Across the country, young adults are setting into their lives on college campuses. Many are experiencing college for the first time, eagerly navigating sprawling campuses, new dorm rooms, and an inevitably active social scene as freshman, while upperclassmen are returning to their independent lives following summers at home. Amid all the hustle and bustle of campus life lies an unsettling trend: the use of eating disordered behaviors alongside social binge drinking. College students are increasingly electing to drink their calories, restricting food intake throughout the day in an attempt to reserve calories for large quantities of alcohol to be consumed at social gatherings later in the evening. Similarly, students will often binge on food and alcohol and then purge—through vomiting, laxative and/or diuretic use or excessive exercise—in an attempt to offset the calories consumed.
These behaviors have recently been coined “drunkorexia” by the popular media, a term that seems to marry the words “drunk” and “anorexia” in an effort to draw a connection between eating disorders and substance abuse. However, “drunkorexia” isn’t an official eating disorder diagnosis, but rather is a descriptive term increasingly being used by the general public to describe a set of increasingly common behaviors. Popular terms like “drunkorexia” can represent a challenge to identifying eating issues and pursuing appropriate treatment, primarily because they tend to glamorize dangerous eating disordered thoughts and behaviors.
While terms like “drunkorexia” may potentially glamorize a serious issue occurring on college campuses, the media attention that it is garnering is helping to bring the real issue to light: the connection between eating disorders and alcohol abuse. Not surprisingly, both eating disorders and alcohol abuse are increasingly prevalent on college campuses across the United States. The transition to college is a common eating disorder trigger among young adults, while binge drinking continues to be a mainstay of college culture. In fact, the Harvard University’s School of Public Health College Alcohol Study found that 44% of respondents acknowledged having engaged in binge drinking within two weeks of the survey. (1) Furthermore, a 2002 study by Knight et. al. found nearly 31 percent of college students met the criteria for a diagnosis of alcohol abuse. (2)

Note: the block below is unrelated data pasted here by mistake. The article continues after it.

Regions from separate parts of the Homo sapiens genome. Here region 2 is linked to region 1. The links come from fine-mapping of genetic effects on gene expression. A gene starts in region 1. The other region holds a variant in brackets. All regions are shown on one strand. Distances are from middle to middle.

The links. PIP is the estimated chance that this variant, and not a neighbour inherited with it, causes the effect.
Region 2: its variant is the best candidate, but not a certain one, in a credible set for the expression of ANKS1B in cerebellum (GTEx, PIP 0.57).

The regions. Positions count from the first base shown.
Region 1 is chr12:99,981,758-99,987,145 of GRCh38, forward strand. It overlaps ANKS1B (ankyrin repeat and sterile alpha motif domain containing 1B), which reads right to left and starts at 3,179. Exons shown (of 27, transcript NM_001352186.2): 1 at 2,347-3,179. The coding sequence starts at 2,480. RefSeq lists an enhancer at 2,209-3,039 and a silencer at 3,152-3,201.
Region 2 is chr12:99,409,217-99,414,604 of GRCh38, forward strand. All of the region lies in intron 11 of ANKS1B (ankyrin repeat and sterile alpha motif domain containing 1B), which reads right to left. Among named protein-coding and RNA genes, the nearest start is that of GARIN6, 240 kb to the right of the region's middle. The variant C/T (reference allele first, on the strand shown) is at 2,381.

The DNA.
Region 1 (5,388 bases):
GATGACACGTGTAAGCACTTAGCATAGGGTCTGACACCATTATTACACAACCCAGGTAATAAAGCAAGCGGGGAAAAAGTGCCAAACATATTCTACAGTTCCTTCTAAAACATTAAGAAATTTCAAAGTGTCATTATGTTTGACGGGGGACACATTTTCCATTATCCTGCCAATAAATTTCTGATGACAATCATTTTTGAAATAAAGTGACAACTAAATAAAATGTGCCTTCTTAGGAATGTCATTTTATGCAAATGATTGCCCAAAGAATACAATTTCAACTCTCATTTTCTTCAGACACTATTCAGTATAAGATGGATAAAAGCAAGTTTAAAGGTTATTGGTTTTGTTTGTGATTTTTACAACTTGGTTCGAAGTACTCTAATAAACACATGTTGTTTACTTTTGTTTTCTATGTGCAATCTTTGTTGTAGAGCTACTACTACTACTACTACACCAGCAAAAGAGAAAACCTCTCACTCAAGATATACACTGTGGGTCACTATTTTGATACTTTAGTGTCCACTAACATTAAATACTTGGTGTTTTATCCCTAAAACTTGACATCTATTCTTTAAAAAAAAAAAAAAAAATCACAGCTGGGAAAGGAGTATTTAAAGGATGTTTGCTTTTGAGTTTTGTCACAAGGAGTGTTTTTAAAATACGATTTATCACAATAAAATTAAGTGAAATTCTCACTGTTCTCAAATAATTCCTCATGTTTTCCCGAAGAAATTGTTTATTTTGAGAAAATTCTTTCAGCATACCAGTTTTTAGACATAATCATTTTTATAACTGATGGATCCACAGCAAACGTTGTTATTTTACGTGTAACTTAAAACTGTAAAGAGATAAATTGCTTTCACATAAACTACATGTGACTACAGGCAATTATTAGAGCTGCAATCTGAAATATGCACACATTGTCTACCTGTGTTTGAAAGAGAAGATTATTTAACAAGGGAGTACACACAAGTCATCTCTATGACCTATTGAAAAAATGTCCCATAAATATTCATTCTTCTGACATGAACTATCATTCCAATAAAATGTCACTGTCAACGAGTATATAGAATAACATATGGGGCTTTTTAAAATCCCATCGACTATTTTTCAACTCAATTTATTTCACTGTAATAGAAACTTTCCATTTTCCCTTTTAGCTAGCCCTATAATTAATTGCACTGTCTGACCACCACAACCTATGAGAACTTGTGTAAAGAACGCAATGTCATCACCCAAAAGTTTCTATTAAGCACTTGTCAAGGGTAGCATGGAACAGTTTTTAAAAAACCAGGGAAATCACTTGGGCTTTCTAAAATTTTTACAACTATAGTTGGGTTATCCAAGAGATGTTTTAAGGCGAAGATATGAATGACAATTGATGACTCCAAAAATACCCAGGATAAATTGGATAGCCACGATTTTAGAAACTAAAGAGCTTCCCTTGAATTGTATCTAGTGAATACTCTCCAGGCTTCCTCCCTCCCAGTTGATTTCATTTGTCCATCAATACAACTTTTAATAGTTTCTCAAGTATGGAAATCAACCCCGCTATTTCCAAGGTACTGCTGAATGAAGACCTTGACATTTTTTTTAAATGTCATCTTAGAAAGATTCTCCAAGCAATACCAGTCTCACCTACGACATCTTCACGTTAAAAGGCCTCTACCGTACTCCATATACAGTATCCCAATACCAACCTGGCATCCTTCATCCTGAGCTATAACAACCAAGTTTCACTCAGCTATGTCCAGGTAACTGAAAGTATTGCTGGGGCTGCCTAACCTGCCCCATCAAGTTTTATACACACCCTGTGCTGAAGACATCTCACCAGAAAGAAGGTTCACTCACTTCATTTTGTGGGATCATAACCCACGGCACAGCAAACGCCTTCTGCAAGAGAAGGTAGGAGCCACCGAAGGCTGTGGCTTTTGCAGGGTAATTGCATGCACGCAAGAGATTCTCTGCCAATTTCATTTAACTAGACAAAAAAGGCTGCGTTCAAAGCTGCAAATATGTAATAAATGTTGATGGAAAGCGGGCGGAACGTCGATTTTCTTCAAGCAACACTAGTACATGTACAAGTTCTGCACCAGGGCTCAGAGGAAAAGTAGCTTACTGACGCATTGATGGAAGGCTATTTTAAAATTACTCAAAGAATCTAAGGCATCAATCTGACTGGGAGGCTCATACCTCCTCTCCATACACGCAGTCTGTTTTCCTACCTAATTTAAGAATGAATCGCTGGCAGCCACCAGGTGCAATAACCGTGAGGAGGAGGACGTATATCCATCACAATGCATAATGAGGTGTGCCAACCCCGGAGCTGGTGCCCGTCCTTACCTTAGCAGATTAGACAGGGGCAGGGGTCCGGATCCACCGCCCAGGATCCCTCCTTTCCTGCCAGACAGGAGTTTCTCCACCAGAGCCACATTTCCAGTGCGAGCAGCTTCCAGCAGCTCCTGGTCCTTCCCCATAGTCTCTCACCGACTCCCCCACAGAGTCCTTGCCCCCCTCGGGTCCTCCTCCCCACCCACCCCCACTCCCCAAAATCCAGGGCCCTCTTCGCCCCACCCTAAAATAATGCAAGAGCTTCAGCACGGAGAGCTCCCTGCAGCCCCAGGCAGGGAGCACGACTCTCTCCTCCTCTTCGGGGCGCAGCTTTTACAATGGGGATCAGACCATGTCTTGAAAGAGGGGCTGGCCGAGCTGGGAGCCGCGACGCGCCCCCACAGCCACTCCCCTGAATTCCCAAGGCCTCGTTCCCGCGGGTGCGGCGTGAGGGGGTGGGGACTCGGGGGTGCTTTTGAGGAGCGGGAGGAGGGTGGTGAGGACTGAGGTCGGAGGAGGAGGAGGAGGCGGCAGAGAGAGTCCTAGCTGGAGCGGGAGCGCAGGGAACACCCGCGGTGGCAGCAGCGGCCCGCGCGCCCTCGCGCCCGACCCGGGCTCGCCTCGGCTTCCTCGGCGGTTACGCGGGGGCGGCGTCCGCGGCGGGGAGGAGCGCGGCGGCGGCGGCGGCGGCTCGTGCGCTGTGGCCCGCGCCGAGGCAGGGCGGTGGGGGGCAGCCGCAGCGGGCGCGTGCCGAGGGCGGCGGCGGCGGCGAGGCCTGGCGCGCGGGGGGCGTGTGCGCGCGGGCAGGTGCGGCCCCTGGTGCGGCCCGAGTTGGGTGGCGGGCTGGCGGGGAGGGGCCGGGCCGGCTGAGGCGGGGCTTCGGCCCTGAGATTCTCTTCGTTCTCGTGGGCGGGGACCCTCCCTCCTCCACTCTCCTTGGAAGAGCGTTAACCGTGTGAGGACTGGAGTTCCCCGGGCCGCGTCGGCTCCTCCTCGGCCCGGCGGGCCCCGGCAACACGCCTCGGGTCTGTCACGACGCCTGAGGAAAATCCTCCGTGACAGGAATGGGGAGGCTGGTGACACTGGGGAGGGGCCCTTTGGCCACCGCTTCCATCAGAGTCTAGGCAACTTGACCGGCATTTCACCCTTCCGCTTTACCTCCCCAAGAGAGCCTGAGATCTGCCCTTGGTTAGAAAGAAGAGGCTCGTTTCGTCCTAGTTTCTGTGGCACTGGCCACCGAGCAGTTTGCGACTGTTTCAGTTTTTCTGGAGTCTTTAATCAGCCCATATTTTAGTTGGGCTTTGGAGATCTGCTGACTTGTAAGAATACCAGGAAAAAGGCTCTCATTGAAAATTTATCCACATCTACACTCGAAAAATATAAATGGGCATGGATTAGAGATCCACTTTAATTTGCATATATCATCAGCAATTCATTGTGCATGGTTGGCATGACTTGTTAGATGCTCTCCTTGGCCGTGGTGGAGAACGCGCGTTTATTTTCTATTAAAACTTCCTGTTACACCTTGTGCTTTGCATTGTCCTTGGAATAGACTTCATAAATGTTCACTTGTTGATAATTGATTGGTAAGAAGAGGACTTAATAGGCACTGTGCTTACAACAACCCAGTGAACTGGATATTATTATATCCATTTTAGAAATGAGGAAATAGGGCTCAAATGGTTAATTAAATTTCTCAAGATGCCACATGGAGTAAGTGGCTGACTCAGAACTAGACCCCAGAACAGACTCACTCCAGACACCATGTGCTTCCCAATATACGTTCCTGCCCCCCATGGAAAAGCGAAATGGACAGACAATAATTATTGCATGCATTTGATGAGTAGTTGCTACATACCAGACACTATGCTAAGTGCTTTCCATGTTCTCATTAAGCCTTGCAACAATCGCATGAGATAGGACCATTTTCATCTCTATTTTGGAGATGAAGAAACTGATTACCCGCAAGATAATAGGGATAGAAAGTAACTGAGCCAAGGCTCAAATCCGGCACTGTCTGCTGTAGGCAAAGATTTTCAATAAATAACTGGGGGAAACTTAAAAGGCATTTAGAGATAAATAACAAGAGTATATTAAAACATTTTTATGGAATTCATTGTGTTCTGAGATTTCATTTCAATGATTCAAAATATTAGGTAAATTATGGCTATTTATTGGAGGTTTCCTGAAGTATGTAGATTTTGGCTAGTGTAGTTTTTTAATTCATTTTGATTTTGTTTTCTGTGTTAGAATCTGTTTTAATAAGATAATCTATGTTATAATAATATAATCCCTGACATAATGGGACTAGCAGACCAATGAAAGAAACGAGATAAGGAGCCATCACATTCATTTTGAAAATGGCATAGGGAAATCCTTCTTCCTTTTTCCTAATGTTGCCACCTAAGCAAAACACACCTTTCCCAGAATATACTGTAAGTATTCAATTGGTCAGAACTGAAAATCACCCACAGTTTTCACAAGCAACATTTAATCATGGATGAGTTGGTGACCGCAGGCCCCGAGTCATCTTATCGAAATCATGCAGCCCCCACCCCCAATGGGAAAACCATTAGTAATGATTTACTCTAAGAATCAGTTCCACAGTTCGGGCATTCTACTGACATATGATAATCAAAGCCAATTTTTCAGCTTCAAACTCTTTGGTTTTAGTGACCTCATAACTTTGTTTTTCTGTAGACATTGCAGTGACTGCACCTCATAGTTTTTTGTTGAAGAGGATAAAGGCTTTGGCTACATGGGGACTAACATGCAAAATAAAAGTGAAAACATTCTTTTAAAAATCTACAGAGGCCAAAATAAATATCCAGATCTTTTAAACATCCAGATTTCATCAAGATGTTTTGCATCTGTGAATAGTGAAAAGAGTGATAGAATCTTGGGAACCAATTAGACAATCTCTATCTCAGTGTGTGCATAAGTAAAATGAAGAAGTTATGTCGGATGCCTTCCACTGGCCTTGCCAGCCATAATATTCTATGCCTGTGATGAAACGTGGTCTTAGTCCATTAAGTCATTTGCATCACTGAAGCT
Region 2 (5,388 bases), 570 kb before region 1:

The connection between eating disorders and substance abuse, including alcohol abuse, is well documented as well. Abuse of drugs and alcohol offers a mechanism for those suffering from eating disorders to numb their pain and anxiety. Research suggests that 25 percent of individuals entering treatment for eating disorders will meet criteria for substance abuse problems, as well as a higher incidence of substance abuse in first-degree relatives of people with eating disorders.(3)
While both eating disorders and substance abuse are dangerous independent of one another, the combination of the two illnesses can be particularly unsafe, even life threatening in some cases. Prolonged restriction of vital nutrients and overindulgence in alcohol can ultimately trigger irreversible damage to organs, causing the body’s essential systems to fail.
In order to prevent these serious health consequences stemming from alcohol abuse occurring alongside an eating disorder, look for these warning signs:
- A drink is the new appetizer…and dessert. Oftentimes, the connection between alcohol and disordered eating may begin with minor changes in routine like substituting a drink for an appetizer or opting for a glass of wine instead of dessert. If a friend or loved one is swapping bruschetta and sorbet for martinis and Irish coffees, express your concerns that these behaviors may progress into unhealthy eating and alcohol consumption patterns.
- Tolerant quickly becomes intolerant. While several factors, including body weight and altitude, can contribute to an individual’s alcohol tolerance, drinking on an empty stomach can result in noticeable and swift intoxication through an increased rate of alcohol absorption into the bloodstream. If a friend or loved one’s alcohol tolerance appears to be fluctuating, with or without a significant weight loss, it may be a sign they are restricting their calories to compensate for that of their alcohol intake.
Regardless of the specific drinking and disordered eating behaviors individuals may practice, overindulging in alcohol when already restricting food and nutrients can be a deadly cocktail. The sooner the behaviors are acknowledged and effective treatment is sought for an eating disorder and co-occurring alcohol abuse, the better the chances are for a full, lasting recovery. For individuals observing friends or loved ones struggle with disordered eating behaviors and alcohol abuse, it can be difficult to know how to best provide support. Visit Eating Recovery Center’s website to learn about the eating disorders resources available to individuals struggling with an eating disorder; information and expert guidance is also available to families and friends of those suffering from eating disorders.
Comment below with your questions and comments about the relationship between eating disorders and alcohol abuse.
(3): Kaye, W., and Wisniewski, L. 1996. "Vulnerability to Substance Abuse in Eating Disorders." NIDA.159, 269-311.